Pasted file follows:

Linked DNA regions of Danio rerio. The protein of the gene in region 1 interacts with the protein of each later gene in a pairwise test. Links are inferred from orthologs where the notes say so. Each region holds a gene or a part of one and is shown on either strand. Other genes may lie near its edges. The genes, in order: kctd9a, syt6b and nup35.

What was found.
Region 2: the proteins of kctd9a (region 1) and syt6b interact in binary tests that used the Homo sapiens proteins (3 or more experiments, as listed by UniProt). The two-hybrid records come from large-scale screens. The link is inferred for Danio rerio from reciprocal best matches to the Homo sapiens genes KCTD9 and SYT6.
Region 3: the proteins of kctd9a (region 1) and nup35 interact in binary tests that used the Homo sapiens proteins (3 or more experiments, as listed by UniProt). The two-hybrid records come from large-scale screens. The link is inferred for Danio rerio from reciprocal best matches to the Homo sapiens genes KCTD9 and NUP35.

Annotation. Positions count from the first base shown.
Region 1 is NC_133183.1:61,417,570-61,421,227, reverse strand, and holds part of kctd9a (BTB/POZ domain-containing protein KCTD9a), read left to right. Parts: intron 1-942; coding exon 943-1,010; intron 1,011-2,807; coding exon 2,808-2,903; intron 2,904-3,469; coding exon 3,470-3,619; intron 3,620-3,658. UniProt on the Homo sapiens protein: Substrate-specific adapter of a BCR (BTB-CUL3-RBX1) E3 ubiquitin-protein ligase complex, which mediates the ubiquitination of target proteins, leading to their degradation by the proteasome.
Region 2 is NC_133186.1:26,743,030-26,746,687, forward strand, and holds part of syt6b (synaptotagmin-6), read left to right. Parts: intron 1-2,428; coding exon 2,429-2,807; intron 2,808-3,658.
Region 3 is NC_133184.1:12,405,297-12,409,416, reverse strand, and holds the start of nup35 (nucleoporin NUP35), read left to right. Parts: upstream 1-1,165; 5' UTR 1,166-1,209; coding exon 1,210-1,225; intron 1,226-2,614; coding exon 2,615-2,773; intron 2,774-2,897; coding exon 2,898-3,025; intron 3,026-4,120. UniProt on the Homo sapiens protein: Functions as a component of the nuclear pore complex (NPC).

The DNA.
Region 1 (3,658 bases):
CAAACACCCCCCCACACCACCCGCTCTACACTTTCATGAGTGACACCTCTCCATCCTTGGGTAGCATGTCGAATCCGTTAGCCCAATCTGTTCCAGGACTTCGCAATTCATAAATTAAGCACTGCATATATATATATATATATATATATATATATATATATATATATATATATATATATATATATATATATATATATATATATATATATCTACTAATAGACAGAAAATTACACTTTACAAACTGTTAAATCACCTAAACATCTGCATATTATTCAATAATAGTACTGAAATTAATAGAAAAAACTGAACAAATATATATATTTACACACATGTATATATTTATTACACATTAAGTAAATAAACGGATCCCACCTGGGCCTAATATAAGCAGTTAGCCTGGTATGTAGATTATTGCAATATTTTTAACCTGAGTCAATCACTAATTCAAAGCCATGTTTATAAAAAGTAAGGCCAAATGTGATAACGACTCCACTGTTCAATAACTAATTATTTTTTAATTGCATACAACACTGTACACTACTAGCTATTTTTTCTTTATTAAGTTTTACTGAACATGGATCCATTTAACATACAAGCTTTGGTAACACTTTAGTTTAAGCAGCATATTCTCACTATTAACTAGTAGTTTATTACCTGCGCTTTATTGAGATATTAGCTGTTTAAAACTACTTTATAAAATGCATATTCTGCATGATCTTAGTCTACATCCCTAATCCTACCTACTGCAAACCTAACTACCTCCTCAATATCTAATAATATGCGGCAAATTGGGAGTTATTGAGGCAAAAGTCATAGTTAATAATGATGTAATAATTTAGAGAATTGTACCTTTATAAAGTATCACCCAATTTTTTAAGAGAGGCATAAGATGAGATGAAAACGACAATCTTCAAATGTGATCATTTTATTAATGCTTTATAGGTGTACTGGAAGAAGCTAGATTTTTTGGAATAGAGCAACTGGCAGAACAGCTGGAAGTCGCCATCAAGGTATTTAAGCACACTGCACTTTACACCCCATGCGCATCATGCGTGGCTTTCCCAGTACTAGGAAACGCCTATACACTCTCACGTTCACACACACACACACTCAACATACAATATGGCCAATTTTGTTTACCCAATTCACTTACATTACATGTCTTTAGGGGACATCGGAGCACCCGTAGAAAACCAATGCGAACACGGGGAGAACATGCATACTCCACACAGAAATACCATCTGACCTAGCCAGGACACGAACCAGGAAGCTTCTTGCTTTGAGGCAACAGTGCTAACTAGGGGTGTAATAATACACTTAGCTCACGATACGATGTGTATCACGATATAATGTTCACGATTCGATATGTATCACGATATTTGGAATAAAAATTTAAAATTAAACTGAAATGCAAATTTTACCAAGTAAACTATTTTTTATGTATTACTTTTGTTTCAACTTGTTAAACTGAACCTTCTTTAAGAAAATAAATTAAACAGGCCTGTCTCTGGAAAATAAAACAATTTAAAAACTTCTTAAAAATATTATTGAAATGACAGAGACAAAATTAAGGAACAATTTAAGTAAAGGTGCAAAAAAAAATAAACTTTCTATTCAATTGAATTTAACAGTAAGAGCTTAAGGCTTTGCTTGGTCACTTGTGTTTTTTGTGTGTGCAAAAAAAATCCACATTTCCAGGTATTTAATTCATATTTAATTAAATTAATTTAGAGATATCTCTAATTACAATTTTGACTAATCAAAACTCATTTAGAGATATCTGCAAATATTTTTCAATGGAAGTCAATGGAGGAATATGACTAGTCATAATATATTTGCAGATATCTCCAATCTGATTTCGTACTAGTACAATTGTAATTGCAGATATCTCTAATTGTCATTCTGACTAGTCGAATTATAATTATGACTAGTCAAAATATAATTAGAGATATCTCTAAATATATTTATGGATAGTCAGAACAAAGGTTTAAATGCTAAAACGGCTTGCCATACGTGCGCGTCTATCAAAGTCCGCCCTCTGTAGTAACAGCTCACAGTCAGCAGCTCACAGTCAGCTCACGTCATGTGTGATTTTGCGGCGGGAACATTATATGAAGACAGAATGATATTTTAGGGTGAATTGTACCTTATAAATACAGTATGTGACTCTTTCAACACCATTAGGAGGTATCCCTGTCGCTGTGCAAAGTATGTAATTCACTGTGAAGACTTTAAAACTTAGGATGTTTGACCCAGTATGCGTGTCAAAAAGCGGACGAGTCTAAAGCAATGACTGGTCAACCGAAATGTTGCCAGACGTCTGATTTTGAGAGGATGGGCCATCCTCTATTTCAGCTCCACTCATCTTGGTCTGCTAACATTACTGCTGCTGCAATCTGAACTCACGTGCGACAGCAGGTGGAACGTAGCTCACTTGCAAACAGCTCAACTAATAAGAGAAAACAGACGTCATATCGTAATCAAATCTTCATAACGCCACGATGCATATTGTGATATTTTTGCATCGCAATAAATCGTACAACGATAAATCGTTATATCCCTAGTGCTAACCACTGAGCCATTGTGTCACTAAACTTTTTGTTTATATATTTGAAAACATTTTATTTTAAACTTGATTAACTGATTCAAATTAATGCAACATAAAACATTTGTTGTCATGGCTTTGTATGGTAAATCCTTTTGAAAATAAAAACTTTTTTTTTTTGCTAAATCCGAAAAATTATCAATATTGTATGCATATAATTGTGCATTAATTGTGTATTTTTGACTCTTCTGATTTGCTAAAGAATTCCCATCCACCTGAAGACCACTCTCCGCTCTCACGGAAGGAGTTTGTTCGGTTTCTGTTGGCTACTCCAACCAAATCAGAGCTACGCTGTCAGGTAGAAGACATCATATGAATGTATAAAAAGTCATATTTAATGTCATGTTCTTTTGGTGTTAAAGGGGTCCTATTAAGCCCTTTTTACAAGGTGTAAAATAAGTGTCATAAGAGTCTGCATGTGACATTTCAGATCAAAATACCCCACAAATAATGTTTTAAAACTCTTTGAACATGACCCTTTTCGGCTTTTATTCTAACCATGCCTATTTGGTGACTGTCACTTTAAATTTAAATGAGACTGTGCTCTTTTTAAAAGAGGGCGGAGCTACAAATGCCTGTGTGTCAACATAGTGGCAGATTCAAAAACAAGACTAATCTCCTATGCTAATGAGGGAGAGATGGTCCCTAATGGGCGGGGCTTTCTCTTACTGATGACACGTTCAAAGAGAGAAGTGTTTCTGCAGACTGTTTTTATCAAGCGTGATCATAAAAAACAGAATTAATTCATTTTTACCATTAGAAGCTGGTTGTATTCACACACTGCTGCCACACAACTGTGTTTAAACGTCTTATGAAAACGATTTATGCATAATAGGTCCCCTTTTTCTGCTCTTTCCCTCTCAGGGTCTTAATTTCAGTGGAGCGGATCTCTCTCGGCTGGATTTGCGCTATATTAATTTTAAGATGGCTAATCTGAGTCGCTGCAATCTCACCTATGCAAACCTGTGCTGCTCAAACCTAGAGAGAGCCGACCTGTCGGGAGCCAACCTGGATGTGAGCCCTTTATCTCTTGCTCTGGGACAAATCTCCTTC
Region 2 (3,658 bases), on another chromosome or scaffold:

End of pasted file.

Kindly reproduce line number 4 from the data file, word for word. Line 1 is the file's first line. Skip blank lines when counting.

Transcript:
Region 3: the proteins of kctd9a (region 1) and nup35 interact in binary tests that used the Homo sapiens proteins (3 or more experiments, as listed by UniProt). The two-hybrid records come from large-scale screens. The link is inferred for Danio rerio from reciprocal best matches to the Homo sapiens genes KCTD9 and NUP35.